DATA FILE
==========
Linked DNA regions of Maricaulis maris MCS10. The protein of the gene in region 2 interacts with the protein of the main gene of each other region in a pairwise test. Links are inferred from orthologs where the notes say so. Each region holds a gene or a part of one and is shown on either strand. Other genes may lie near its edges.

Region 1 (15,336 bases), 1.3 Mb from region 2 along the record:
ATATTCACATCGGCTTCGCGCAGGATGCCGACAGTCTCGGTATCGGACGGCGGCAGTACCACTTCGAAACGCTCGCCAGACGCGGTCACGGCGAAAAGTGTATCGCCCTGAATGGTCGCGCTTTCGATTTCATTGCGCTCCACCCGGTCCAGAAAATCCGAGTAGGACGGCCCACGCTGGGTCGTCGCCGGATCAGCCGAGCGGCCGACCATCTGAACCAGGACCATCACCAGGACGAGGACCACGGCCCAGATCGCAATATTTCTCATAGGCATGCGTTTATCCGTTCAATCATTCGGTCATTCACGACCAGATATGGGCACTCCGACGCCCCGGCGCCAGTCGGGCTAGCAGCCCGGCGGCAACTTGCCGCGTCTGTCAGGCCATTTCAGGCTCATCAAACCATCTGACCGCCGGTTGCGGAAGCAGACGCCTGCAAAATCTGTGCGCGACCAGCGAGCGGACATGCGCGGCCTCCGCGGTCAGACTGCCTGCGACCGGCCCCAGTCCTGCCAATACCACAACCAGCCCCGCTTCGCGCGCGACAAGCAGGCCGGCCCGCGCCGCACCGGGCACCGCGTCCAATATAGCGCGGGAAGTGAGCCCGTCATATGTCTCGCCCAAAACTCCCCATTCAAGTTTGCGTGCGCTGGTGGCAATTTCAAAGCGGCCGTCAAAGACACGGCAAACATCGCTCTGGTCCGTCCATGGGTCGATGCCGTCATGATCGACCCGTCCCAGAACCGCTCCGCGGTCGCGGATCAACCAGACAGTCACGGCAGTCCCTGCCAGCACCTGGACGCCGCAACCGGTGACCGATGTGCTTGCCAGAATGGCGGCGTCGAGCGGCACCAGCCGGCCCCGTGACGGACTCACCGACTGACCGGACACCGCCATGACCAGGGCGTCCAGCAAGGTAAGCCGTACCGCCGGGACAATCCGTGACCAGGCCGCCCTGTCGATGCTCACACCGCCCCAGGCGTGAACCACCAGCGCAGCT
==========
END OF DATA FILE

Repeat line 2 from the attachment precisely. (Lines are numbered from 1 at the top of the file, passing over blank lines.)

Region 1 (15,336 bases), 1.3 Mb from region 2 along the record: